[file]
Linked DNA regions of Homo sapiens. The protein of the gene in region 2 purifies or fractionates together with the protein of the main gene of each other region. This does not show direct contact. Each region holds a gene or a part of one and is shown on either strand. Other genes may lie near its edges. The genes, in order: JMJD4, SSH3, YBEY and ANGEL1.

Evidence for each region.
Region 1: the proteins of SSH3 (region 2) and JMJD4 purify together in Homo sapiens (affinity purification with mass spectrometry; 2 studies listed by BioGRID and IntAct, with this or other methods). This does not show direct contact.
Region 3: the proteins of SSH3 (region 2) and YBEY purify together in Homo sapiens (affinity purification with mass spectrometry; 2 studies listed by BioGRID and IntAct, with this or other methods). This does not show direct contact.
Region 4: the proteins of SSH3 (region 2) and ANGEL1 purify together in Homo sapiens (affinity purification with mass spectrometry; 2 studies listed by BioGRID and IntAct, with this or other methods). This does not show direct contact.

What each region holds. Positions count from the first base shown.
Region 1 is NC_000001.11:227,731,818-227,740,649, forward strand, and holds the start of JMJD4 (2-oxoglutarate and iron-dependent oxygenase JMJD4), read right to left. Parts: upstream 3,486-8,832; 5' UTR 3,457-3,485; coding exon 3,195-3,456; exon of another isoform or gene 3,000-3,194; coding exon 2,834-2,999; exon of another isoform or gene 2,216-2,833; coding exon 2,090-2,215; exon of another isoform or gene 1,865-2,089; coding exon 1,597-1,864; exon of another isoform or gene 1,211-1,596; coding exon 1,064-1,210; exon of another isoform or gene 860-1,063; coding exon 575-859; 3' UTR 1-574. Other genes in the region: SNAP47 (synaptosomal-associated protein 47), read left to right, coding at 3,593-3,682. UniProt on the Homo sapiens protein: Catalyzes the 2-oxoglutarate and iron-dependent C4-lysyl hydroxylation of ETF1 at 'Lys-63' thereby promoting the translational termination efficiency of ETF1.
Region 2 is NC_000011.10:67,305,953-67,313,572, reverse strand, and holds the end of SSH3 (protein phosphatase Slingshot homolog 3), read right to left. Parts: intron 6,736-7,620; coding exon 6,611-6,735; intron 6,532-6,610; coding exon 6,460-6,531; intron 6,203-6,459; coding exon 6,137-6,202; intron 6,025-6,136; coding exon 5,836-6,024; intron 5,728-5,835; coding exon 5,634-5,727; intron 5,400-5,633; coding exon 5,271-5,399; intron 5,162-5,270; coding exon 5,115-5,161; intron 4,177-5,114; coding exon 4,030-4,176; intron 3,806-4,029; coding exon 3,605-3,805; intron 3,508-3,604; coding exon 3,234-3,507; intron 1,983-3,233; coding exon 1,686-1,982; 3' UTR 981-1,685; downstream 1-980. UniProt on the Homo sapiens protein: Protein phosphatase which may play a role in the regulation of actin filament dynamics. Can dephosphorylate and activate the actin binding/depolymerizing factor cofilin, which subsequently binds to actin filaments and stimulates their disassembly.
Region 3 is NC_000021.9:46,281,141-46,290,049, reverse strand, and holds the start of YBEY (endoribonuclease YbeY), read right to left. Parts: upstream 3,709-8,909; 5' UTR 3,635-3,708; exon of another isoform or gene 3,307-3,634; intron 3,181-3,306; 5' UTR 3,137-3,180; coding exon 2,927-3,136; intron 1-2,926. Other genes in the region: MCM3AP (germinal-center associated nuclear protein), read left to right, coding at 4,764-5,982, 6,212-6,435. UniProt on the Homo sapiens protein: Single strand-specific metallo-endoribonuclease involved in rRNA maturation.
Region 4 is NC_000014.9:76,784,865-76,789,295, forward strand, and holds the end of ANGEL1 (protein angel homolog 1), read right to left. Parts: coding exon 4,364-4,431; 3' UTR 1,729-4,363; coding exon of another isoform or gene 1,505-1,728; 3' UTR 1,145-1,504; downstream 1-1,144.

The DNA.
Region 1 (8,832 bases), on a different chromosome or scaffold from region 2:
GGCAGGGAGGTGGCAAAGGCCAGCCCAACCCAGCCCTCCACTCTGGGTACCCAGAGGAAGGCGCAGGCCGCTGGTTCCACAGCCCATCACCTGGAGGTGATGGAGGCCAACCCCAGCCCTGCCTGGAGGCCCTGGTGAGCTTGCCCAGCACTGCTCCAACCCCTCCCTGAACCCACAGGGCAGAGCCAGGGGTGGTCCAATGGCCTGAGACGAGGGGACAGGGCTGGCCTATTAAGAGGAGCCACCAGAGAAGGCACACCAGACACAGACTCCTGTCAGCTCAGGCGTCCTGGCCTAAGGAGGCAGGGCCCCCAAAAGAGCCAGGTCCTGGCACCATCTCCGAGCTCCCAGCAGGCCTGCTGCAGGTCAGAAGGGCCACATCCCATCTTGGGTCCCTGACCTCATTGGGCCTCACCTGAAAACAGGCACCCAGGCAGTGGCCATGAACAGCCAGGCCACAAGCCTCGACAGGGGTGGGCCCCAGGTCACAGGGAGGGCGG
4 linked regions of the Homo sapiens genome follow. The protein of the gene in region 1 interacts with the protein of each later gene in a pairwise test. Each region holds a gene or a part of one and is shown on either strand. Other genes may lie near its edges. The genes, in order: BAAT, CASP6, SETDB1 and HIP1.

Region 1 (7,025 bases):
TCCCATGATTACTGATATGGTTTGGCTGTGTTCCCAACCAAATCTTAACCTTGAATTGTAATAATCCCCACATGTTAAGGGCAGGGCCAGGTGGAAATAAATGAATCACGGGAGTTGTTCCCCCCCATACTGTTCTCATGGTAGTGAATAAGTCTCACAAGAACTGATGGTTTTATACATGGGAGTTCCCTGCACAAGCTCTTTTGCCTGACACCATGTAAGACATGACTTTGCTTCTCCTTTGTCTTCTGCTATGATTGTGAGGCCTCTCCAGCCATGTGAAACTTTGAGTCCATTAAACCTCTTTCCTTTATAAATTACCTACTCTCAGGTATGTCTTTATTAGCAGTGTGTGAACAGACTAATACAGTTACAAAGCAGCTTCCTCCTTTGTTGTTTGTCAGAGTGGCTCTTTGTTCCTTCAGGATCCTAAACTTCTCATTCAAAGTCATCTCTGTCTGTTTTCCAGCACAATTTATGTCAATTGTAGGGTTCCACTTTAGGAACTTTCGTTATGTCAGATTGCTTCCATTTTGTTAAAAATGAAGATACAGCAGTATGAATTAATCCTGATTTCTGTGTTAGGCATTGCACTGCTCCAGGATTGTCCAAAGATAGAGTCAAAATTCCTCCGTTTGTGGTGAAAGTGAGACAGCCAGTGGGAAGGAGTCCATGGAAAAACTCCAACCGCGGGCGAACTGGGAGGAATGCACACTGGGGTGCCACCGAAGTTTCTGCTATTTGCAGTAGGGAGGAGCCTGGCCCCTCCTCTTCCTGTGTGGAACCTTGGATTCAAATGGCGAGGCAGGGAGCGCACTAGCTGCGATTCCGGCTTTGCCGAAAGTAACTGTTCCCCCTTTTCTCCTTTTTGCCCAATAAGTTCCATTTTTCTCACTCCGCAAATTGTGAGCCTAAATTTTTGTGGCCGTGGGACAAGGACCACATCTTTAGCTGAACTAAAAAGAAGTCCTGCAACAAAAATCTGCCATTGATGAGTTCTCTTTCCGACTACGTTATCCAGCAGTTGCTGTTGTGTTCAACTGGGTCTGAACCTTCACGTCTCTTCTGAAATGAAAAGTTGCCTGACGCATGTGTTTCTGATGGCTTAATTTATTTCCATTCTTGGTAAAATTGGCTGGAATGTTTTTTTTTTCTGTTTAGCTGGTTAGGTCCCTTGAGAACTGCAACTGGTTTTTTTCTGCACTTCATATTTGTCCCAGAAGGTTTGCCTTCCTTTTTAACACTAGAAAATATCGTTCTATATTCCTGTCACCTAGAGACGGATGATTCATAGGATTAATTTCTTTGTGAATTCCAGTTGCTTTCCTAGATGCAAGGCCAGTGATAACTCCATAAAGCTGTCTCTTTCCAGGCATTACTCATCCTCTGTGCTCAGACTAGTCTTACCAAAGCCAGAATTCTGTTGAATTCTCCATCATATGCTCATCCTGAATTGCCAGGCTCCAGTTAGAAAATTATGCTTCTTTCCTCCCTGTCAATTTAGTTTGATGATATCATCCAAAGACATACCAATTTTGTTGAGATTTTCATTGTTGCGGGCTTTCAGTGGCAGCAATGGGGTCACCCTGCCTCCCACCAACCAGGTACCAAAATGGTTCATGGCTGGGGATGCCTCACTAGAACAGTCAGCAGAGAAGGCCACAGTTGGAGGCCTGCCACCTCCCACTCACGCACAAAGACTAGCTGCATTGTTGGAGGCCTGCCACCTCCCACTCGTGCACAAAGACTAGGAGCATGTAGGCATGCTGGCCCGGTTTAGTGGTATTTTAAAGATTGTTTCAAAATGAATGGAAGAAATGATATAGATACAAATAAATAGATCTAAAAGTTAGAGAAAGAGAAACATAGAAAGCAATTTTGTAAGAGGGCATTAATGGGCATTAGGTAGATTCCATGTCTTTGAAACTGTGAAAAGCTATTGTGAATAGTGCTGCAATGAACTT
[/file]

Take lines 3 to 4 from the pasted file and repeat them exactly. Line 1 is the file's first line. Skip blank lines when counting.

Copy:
Region 1: the proteins of SSH3 (region 2) and JMJD4 purify together in Homo sapiens (affinity purification with mass spectrometry; 2 studies listed by BioGRID and IntAct, with this or other methods). This does not show direct contact.
Region 3: the proteins of SSH3 (region 2) and YBEY purify together in Homo sapiens (affinity purification with mass spectrometry; 2 studies listed by BioGRID and IntAct, with this or other methods). This does not show direct contact.